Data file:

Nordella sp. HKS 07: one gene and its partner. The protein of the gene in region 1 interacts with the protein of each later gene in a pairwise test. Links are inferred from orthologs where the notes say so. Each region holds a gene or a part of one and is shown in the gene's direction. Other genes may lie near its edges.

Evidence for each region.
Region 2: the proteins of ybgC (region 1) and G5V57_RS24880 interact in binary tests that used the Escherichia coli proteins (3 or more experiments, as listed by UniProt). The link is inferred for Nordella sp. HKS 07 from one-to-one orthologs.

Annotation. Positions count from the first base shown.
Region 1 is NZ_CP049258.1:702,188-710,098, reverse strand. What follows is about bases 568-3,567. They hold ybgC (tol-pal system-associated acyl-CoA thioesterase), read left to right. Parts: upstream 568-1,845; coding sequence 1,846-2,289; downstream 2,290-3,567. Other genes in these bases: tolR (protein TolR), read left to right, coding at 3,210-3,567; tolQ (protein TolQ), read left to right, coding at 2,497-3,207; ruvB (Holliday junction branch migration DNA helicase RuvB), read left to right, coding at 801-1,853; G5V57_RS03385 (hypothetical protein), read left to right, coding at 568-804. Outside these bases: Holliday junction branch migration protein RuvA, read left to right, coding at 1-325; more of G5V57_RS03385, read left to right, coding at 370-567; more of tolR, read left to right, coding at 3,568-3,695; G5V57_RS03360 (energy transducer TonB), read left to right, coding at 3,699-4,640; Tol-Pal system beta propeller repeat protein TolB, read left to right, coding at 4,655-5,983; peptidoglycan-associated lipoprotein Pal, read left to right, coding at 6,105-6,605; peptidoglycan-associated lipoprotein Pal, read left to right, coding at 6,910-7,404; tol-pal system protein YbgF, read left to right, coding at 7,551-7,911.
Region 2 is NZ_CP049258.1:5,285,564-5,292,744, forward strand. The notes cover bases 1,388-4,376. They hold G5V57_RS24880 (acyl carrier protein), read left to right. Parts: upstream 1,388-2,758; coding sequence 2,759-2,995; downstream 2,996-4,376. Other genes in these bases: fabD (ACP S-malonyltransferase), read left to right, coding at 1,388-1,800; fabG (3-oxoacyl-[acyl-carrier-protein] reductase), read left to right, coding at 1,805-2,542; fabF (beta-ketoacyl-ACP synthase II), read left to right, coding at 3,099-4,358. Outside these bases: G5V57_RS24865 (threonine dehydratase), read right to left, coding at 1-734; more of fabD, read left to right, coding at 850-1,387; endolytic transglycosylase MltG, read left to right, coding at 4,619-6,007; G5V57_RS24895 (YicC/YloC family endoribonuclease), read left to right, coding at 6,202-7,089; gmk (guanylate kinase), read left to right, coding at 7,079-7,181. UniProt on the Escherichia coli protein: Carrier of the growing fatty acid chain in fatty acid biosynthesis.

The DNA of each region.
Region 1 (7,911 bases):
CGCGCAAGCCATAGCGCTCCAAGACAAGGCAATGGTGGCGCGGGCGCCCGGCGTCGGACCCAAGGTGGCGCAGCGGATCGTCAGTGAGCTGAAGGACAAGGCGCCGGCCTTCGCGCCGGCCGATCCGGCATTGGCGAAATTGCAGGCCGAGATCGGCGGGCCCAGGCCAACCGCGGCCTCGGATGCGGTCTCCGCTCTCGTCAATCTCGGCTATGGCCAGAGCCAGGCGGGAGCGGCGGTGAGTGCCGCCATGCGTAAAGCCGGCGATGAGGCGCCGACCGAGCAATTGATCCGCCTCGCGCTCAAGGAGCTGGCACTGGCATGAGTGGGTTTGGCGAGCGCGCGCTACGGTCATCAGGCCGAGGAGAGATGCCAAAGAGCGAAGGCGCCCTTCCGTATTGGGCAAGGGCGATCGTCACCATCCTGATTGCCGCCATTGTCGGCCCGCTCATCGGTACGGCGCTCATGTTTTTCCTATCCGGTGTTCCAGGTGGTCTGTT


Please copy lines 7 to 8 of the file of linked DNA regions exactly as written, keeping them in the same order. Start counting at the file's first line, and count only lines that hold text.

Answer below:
The DNA of each region.
Region 1 (7,911 bases):